I was at a Christmas Eve service–just a few weeks ago–when I finally figured it out.
We were out of town for the holiday, and this was just another megachurch in another American metropolis, looking and feeling and sounding exactly like most of the other big evangelical churches we’ve seen in recent years, singing the same songs, reflecting a familiar suburban culture. There is much to enjoy about a service like this one, and much to appreciate about the feeling of familiarity, even while I am longing for a less generic feel, something that feels unscripted, a sense that this is a body of people who worship and reflect Christ in a unique way rather than a local franchise of Church, Incorporated. But what really bothered me most was something I have felt many times in recent years–a type of cognitive dissonance that has become familiar, yet time and again I have had trouble figuring out exactly what it was about. So I sat there, watching the pre-service announcements cycle in a well-timed presentation of slick graphics, tried to figure out what was bothering me, and simultaneously tried to ignore it and focus on the celebration at hand.
Then they started a video presentation with what has become a familiar theme: there is no perfect Christmas. Life and people are messy and the first Christmas was messy too. Jesus came to save messy people, and there’s no need to hide our mess from him or each other. A singer, wearing a sweater commercially and intentionally produced for ugly sweater contests, plus an earnest seasonal scarf, sang about the little ways we get on each other’s nerves. The attractive people around him smiled knowingly and nodded along, as if reassuring the rest of us that even they sometimes feel a little bummed out.
When the video was over, the lights came up and the band started playing and that’s when it hit me.
I looked around me at the lovely, polished surroundings and at the people on stage with their self-consciously casual appearance, and I recognized a serious incongruity between the message about mess and the elegant approach to church in this place (and many places like it). As the old saying goes, actions speak louder than words. And no matter how much we say we welcome people who stumble in, covered in the grit of real life, our actions suggest we don’t mean what we say. That was why I was so uncomfortable. Despite the welcoming words, everything about this service and my surroundings told me the people here wanted nothing to do with honest-to-goodness mess.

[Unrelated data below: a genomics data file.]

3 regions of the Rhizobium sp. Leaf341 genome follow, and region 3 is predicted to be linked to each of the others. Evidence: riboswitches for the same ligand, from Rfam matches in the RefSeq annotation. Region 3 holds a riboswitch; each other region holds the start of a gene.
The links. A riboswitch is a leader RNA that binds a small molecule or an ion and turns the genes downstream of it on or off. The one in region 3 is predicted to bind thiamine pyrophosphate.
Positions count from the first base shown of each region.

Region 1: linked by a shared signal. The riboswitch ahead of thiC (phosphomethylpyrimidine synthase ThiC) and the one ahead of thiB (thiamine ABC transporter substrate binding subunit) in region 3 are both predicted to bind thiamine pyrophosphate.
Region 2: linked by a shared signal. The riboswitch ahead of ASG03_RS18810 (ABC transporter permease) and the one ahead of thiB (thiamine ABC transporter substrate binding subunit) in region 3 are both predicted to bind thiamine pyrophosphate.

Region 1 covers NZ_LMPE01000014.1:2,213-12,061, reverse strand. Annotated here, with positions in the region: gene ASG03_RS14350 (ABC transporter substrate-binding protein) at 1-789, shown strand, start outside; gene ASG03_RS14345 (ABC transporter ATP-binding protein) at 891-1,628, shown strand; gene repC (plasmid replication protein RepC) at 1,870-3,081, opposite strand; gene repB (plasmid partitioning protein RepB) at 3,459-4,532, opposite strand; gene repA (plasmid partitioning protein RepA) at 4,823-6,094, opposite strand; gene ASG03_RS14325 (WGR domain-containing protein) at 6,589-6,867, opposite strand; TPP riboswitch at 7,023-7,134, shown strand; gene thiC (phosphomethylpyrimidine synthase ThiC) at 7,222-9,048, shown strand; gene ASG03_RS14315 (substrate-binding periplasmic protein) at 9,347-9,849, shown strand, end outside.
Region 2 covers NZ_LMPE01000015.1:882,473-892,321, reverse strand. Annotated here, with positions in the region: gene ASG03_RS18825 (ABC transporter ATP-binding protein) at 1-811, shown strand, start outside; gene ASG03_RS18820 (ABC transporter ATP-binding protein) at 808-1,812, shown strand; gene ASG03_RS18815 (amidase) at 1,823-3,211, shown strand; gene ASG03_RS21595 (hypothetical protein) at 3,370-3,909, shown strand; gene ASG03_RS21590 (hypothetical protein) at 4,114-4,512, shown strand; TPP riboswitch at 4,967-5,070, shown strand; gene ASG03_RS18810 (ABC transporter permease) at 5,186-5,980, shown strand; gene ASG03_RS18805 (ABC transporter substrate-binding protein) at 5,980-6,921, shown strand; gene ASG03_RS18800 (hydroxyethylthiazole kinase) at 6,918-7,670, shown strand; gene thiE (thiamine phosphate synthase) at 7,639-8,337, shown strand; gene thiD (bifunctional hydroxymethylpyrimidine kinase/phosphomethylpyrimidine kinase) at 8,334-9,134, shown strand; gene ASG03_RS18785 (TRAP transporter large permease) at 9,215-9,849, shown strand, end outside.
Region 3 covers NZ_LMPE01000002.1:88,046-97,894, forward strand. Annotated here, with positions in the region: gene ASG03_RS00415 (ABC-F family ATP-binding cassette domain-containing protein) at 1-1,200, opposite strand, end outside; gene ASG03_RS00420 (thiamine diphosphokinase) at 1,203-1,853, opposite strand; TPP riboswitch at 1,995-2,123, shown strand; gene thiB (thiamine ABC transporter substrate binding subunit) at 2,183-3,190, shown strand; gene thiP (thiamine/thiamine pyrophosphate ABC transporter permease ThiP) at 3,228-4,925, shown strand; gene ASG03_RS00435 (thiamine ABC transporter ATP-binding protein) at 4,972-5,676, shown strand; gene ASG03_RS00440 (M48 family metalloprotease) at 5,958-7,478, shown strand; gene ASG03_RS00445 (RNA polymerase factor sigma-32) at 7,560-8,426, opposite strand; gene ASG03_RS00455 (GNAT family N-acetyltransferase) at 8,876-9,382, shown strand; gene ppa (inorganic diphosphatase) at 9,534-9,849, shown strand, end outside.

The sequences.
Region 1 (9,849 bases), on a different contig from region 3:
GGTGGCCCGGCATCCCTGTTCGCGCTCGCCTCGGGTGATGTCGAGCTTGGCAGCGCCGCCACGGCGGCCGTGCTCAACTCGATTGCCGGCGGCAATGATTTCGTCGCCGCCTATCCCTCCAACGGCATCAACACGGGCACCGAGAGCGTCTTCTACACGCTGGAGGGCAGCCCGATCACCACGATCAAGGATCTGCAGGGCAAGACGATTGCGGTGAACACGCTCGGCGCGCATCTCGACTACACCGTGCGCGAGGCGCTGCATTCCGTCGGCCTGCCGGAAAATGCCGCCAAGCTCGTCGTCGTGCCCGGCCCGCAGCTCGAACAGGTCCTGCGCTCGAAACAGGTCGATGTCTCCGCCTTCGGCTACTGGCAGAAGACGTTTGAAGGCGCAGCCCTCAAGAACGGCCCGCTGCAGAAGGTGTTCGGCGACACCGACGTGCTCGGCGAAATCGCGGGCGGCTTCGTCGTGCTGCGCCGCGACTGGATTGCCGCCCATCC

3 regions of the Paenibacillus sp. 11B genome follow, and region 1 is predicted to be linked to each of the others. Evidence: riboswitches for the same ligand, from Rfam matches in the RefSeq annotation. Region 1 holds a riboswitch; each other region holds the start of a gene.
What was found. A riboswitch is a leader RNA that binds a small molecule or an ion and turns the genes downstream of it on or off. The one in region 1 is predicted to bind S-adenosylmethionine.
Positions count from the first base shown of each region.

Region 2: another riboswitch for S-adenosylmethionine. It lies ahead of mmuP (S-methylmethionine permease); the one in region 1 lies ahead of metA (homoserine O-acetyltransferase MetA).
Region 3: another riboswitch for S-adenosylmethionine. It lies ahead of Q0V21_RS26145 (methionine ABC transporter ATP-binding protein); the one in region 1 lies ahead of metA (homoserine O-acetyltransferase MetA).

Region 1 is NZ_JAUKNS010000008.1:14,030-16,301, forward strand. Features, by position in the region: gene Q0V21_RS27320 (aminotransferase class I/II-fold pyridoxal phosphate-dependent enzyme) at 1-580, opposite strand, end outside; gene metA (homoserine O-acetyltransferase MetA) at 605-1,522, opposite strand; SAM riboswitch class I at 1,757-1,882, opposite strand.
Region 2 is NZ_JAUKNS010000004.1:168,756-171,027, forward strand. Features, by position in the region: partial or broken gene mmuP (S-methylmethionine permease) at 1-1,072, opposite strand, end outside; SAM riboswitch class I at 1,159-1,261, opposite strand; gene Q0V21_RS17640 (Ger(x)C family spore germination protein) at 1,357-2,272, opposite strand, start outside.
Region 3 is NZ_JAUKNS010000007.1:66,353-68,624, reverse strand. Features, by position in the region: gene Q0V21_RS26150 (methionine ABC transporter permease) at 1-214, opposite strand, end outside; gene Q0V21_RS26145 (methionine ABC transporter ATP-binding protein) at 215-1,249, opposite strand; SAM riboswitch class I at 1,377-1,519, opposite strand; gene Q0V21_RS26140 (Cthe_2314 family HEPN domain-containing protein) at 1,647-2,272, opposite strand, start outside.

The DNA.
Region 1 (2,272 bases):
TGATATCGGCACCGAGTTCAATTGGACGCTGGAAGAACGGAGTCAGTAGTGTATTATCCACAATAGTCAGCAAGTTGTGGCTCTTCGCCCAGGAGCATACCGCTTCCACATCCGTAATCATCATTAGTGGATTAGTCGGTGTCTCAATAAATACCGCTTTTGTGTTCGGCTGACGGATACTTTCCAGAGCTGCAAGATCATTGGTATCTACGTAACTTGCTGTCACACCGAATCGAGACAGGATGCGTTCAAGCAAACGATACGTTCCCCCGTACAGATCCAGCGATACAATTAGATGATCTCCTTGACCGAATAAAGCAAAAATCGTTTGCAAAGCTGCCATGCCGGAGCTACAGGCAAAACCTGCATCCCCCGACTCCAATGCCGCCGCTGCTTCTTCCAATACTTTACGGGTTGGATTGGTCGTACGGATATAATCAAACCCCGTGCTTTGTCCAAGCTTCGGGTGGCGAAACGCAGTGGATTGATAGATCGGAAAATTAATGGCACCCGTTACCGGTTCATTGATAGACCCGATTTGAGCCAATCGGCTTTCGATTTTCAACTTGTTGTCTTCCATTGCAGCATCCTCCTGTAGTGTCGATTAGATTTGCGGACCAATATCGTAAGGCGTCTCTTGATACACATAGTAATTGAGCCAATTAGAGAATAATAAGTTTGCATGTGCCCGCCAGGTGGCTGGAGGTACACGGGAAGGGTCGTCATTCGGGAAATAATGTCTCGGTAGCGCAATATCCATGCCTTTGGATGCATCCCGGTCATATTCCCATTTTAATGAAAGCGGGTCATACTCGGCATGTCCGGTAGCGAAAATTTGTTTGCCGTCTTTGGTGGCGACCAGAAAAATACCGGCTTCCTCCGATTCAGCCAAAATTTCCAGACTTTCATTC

In some of our churches, many of which are ironically very focused on reaching out, we present a serious discrepancy between our talk about mess and authenticity, and our highly produced, highly polished services. Until the last 10 years, I’ve never heard so much talk in churches about being broken and authentic and bringing our true selves to God and to each other. And I’ve never seen so much emphasis on the decorations, design, production values, and all-around packaged quality of our buildings and services. I’ve never seen so much copycatting and suppression of both spontaneity and homegrown ministry.
We ought to be telling people they’re welcome to come as they are–assuming we mean it. At the same time, we ought to consider what kind of welcome we communicate when they get there. When we tell people there’s a place for them in our services, we contradict that message when we produce a high-tech, high-emotion service full of pageantry, which no true amateur could possibly pull off–and in which very few people actively participate. We tell people they matter to us, and we turn up the music so that every single voice in the congregation is drowned as if no one is even there. We carefully dress down to make ourselves approachable, then we hire layers and layers of staff to make sure few people actually get access. We talk about welcoming mess and imperfection, then we confess to only our own “charming messes”: sometimes we’re grumpy or the family argues on the way to church or sometimes the laundry piles up.
No wonder people so frequently tell me they feel they can’t talk to anyone at their church about what they’re really going through. They may be wrong–in many cases, they probably go to church with multiple people who can relate to their stories and would be honored to listen and to help as they can. But they have received the subtle message of our services: we put on a show around here. And they figure no one truly wants them to be real.
If we want people to believe us when we tell them it’s OK to be messy and real, we need to do more than say it. Our gatherings need to show it. That is, unless we don’t really mean it.
© 2017 Amy Simpson.